Owner’s draws are more flexible than salaries, which is both a benefit and a drawback. On the one hand, you can pay yourself what you need and when you need to. On the other hand, sporadic payments make budgeting harder, not easier, both for your business and household. Similarly, owner’s draws aren’t taxed right off the bat, so you’ll have more cash in hand. But on the flip side, you could miscalculate your small-business taxes and end up owing the government once tax season rolls around.
Remember, if you’re self-employed instead of part of a corporation, you can’t pay yourself as a salaried W-2 employee. The IRS considers you a sole proprietor, so your business’s profits and personal income are one and the same. (The IRS also categorizes owners in partnerships or multi-member LLCs as sole proprietors for tax purposes.)
How much should you pay yourself?
If you own a corporation, you need to decide on a fair salary to pay yourself. According to the IRS, your salary as a business owner should compare to the average pay for someone in your industry with your level of education and experience.
If you’re a sole proprietor paying yourself as needed through an owner’s draw, figuring out a reasonable salary can be even trickier. You want to bring home enough to cover your household expenses, but you don’t want to withdraw so much that your business struggles. Look at your average monthly budget and the average pay for someone in your field while you decide on a fair paycheck.
Whatever your salary ends up as, keep it reasonable. Paying yourself too much will negatively impact your business’s profits—and you obviously don’t want your salary to put you out of business. At the same time, remember that you should pay yourself. Running a business is undeniably hard work, and everyone deserves to be paid fairly for the work they do—including you.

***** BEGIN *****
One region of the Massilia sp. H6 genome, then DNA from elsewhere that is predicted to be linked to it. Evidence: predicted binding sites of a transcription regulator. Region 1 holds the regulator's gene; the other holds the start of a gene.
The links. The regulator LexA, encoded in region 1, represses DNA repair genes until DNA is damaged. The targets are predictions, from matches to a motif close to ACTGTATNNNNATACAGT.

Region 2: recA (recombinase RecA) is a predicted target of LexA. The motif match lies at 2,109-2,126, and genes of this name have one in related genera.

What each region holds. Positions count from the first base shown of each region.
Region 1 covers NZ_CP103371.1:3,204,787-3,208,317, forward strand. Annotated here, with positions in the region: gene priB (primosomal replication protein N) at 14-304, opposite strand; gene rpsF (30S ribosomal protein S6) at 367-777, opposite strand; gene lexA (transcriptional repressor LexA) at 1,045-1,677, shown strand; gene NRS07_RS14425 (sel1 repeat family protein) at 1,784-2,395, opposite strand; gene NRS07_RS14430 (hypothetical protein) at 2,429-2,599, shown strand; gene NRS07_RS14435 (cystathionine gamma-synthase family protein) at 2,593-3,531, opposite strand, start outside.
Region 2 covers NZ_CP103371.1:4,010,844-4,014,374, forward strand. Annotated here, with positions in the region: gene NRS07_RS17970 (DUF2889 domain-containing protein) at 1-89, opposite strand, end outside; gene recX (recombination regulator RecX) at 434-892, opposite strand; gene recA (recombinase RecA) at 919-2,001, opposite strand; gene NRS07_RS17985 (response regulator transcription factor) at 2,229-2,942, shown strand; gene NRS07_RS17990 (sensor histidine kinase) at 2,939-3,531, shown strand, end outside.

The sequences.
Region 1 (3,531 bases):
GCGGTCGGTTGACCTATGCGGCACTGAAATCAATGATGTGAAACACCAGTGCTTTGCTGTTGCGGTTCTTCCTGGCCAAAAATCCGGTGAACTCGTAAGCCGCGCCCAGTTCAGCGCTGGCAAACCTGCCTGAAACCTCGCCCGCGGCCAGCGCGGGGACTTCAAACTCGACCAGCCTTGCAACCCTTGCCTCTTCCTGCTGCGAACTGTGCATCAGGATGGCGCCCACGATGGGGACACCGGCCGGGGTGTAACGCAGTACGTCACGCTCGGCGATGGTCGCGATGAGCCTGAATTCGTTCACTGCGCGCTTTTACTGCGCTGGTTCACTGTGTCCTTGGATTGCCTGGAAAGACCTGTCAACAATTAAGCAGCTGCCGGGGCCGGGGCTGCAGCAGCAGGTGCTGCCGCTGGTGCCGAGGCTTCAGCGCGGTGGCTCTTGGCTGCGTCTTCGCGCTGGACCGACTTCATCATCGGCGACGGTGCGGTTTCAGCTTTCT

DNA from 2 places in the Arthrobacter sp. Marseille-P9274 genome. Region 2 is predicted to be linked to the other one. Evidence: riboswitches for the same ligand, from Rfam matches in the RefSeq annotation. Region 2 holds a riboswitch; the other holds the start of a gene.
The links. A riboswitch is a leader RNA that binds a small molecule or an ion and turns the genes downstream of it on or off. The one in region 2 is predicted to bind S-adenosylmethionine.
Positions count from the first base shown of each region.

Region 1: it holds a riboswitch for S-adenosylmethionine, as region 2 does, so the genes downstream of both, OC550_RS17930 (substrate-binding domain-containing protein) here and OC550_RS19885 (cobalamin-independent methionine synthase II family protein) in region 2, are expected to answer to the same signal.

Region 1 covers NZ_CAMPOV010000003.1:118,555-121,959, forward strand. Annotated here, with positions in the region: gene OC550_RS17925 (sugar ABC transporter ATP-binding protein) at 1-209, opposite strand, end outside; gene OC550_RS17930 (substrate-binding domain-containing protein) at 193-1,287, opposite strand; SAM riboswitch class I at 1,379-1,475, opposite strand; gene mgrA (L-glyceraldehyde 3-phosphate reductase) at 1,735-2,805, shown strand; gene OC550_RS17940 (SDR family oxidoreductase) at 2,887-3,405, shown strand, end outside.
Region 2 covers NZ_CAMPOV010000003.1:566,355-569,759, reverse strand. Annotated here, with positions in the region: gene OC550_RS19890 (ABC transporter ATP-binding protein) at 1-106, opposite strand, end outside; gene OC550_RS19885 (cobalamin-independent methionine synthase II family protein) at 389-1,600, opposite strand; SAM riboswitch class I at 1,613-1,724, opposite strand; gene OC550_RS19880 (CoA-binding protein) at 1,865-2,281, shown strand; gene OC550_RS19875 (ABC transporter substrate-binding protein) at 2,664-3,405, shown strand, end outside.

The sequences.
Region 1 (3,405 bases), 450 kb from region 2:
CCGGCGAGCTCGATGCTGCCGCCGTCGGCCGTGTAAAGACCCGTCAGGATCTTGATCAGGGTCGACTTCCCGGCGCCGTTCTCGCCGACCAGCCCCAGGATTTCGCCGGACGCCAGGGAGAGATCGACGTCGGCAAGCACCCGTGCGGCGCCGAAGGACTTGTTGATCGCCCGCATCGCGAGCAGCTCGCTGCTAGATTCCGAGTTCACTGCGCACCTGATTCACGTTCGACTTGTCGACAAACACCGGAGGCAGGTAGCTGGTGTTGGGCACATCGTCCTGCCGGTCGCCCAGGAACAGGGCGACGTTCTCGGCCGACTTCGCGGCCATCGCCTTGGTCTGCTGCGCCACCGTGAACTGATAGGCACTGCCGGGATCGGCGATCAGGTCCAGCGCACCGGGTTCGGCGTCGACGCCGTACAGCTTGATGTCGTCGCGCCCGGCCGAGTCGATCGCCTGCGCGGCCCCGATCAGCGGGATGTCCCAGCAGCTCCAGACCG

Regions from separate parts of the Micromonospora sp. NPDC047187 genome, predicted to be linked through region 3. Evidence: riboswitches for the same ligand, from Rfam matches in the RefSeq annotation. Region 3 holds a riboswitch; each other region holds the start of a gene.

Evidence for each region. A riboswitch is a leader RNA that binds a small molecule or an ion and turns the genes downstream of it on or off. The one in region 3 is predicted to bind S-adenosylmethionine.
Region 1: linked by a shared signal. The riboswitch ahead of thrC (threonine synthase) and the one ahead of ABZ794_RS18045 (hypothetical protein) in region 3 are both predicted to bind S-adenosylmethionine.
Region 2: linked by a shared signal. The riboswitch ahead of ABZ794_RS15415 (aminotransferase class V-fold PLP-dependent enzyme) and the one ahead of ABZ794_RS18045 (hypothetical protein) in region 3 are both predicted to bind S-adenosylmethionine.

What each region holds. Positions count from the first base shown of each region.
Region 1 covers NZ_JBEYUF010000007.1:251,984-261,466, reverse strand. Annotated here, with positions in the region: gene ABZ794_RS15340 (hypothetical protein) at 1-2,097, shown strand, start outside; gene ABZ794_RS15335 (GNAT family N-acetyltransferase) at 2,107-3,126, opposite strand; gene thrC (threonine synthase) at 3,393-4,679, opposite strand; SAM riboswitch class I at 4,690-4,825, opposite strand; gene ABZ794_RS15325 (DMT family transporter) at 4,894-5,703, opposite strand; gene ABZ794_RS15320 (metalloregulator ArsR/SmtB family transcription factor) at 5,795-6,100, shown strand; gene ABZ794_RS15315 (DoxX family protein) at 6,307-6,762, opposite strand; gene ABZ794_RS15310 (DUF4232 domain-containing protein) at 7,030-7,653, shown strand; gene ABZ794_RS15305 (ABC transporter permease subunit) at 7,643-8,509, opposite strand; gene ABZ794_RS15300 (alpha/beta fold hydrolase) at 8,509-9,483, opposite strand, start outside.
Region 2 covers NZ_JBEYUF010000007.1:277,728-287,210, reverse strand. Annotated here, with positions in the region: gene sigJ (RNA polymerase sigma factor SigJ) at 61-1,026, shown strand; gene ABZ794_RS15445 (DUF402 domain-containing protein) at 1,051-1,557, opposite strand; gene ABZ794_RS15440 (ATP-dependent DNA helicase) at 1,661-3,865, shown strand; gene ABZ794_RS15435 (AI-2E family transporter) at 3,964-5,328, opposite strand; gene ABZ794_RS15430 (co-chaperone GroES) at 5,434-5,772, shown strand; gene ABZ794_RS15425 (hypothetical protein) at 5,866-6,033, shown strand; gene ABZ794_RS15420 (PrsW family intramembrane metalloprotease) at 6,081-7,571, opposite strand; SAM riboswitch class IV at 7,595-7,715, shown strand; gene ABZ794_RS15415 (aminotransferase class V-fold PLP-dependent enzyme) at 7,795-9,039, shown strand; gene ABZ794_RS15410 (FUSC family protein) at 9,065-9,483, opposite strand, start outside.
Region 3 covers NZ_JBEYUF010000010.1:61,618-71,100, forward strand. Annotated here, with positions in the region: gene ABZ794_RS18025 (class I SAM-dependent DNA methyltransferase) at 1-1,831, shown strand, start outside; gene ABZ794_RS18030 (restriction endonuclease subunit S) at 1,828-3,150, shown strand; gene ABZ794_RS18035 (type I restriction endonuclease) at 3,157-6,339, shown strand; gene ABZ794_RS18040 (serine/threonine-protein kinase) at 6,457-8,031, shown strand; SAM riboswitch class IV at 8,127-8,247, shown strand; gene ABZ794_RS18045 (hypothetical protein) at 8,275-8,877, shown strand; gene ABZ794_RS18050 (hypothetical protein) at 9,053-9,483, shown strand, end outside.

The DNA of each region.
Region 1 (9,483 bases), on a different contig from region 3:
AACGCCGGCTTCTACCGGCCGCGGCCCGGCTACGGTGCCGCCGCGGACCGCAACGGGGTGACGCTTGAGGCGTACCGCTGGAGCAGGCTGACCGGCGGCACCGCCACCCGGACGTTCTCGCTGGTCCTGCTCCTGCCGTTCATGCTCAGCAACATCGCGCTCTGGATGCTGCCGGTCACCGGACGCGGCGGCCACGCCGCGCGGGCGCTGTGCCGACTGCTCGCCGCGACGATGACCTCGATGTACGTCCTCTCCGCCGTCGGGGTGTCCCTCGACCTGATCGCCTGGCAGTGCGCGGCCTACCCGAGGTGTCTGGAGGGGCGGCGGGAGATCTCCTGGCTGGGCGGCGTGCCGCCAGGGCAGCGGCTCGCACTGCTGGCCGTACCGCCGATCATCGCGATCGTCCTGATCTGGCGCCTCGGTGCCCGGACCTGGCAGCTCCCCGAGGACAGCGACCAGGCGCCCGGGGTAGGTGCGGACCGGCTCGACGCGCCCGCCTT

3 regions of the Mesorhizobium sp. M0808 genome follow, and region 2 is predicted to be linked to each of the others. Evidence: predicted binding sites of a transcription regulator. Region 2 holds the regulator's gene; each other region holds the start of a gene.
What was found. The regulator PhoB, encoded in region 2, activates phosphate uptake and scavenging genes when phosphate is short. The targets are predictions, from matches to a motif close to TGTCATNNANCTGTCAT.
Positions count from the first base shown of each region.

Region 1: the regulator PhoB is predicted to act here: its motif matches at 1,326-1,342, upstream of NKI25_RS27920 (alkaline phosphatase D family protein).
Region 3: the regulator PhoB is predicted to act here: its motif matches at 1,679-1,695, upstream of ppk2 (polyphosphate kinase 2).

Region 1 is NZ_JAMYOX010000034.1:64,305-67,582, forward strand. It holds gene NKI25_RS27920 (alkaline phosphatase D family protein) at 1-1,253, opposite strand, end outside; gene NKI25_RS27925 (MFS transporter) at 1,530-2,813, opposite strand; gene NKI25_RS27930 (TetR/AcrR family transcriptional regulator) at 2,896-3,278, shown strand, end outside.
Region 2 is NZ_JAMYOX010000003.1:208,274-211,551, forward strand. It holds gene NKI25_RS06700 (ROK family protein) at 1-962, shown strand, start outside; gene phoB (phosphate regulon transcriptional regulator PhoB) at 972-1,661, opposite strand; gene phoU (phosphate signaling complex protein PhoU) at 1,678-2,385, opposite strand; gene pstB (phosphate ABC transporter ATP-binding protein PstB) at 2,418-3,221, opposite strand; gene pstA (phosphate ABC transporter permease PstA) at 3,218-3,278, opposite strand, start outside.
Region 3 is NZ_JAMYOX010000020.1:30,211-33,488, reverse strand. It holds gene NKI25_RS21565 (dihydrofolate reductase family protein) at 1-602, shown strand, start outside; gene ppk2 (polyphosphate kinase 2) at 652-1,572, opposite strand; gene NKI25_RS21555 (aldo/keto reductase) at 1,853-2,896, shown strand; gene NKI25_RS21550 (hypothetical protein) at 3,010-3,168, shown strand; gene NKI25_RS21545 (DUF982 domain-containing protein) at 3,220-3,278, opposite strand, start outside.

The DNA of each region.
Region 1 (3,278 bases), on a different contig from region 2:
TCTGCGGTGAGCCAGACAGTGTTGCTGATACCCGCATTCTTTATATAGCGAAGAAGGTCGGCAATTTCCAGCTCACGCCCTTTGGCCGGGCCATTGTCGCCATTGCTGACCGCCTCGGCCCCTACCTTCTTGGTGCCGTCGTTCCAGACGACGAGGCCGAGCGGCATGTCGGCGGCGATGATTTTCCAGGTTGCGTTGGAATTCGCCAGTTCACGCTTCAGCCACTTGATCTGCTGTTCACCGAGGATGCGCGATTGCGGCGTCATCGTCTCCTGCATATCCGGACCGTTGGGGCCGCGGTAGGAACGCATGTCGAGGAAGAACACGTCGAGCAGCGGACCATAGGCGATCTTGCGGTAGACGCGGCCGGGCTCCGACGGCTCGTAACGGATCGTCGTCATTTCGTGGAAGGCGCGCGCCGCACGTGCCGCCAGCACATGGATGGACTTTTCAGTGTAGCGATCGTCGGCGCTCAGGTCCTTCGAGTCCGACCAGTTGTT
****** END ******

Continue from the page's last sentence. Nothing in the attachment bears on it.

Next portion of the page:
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You’re working hard to ensure your business succeeds, and you need to receive payment for that time and effort. Whether you can do so with an owner’s draw, salary, or both depends largely on your business’s tax structure. Before launching your business, talk to an accountant or financial advisor to get personalized advice on which structure is right for you.
Ready to get your LLC off the ground? Learn more about who qualifies for an LLC loan and how to apply if you do.
How to pay yourself as a business owner FAQ
As a small business owner, you can pay yourself a salary or through an owner’s draw. Your business setup will determine the right pay structure for you. If your business has a structure like a corporation, you must pay yourself a salary. If you’re self-employed, you’ll pay yourself with an owner’s draw.
The IRS requires business owners to pay themselves a reasonable salary, which means an amount similar to what anyone in your field with your level of experience could expect to make.
Bringing home more pay than you need can put your business on shaky financial ground. And if you own a corporation, it can also get you in trouble with the IRS and your shareholders. Taking home too high a salary may signal an unfair distribution of the company’s total dividends.